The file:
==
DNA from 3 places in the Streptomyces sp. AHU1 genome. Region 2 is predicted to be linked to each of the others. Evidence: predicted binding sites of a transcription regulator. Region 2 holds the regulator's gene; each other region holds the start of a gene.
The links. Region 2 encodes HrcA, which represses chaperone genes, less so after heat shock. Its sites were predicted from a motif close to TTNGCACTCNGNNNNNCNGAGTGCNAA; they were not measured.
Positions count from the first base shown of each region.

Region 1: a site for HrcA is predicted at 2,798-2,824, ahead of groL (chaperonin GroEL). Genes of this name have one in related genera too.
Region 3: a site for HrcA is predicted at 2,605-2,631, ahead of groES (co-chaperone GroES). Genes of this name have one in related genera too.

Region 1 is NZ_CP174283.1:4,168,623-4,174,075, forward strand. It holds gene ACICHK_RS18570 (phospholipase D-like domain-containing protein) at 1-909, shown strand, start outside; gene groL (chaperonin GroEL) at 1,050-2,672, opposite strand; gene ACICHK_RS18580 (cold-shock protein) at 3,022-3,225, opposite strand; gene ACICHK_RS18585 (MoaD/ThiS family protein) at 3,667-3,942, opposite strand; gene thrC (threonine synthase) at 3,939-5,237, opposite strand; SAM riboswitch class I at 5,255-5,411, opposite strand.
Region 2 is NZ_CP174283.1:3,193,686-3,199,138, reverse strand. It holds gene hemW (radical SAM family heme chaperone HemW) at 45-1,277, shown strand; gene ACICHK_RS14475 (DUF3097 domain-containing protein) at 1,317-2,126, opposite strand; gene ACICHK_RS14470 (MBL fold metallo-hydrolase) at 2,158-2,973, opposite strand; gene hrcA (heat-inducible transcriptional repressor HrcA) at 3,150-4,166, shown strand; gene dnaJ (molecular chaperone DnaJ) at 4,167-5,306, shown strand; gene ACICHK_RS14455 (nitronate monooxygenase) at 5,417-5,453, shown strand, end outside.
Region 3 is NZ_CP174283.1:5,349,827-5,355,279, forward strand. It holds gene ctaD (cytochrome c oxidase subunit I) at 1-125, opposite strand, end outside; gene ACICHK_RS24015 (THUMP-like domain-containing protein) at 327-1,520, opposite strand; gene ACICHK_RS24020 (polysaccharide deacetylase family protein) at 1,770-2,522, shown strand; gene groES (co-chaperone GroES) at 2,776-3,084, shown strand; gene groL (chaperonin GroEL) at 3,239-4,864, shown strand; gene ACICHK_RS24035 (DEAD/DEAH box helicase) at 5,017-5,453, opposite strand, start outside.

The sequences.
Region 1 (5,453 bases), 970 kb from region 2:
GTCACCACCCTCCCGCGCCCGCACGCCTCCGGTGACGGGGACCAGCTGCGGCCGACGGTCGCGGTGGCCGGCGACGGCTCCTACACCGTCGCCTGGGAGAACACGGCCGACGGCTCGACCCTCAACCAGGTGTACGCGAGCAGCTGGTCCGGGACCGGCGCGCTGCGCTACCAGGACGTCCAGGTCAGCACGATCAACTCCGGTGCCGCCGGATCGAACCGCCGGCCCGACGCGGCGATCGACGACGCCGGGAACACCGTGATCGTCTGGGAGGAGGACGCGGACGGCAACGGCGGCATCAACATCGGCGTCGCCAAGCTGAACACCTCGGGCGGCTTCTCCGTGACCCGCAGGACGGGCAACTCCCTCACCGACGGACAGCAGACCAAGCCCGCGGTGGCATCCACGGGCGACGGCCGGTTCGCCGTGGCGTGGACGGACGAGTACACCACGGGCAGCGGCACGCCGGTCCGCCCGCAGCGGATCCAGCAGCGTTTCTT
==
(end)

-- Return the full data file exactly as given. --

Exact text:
DNA from 3 places in the Streptomyces sp. AHU1 genome. Region 2 is predicted to be linked to each of the others. Evidence: predicted binding sites of a transcription regulator. Region 2 holds the regulator's gene; each other region holds the start of a gene.
The links. Region 2 encodes HrcA, which represses chaperone genes, less so after heat shock. Its sites were predicted from a motif close to TTNGCACTCNGNNNNNCNGAGTGCNAA; they were not measured.
Positions count from the first base shown of each region.

Region 1: a site for HrcA is predicted at 2,798-2,824, ahead of groL (chaperonin GroEL). Genes of this name have one in related genera too.
Region 3: a site for HrcA is predicted at 2,605-2,631, ahead of groES (co-chaperone GroES). Genes of this name have one in related genera too.

Region 1 is NZ_CP174283.1:4,168,623-4,174,075, forward strand. It holds gene ACICHK_RS18570 (phospholipase D-like domain-containing protein) at 1-909, shown strand, start outside; gene groL (chaperonin GroEL) at 1,050-2,672, opposite strand; gene ACICHK_RS18580 (cold-shock protein) at 3,022-3,225, opposite strand; gene ACICHK_RS18585 (MoaD/ThiS family protein) at 3,667-3,942, opposite strand; gene thrC (threonine synthase) at 3,939-5,237, opposite strand; SAM riboswitch class I at 5,255-5,411, opposite strand.
Region 2 is NZ_CP174283.1:3,193,686-3,199,138, reverse strand. It holds gene hemW (radical SAM family heme chaperone HemW) at 45-1,277, shown strand; gene ACICHK_RS14475 (DUF3097 domain-containing protein) at 1,317-2,126, opposite strand; gene ACICHK_RS14470 (MBL fold metallo-hydrolase) at 2,158-2,973, opposite strand; gene hrcA (heat-inducible transcriptional repressor HrcA) at 3,150-4,166, shown strand; gene dnaJ (molecular chaperone DnaJ) at 4,167-5,306, shown strand; gene ACICHK_RS14455 (nitronate monooxygenase) at 5,417-5,453, shown strand, end outside.
Region 3 is NZ_CP174283.1:5,349,827-5,355,279, forward strand. It holds gene ctaD (cytochrome c oxidase subunit I) at 1-125, opposite strand, end outside; gene ACICHK_RS24015 (THUMP-like domain-containing protein) at 327-1,520, opposite strand; gene ACICHK_RS24020 (polysaccharide deacetylase family protein) at 1,770-2,522, shown strand; gene groES (co-chaperone GroES) at 2,776-3,084, shown strand; gene groL (chaperonin GroEL) at 3,239-4,864, shown strand; gene ACICHK_RS24035 (DEAD/DEAH box helicase) at 5,017-5,453, opposite strand, start outside.

The sequences.
Region 1 (5,453 bases), 970 kb from region 2:
GTCACCACCCTCCCGCGCCCGCACGCCTCCGGTGACGGGGACCAGCTGCGGCCGACGGTCGCGGTGGCCGGCGACGGCTCCTACACCGTCGCCTGGGAGAACACGGCCGACGGCTCGACCCTCAACCAGGTGTACGCGAGCAGCTGGTCCGGGACCGGCGCGCTGCGCTACCAGGACGTCCAGGTCAGCACGATCAACTCCGGTGCCGCCGGATCGAACCGCCGGCCCGACGCGGCGATCGACGACGCCGGGAACACCGTGATCGTCTGGGAGGAGGACGCGGACGGCAACGGCGGCATCAACATCGGCGTCGCCAAGCTGAACACCTCGGGCGGCTTCTCCGTGACCCGCAGGACGGGCAACTCCCTCACCGACGGACAGCAGACCAAGCCCGCGGTGGCATCCACGGGCGACGGCCGGTTCGCCGTGGCGTGGACGGACGAGTACACCACGGGCAGCGGCACGCCGGTCCGCCCGCAGCGGATCCAGCAGCGTTTCTT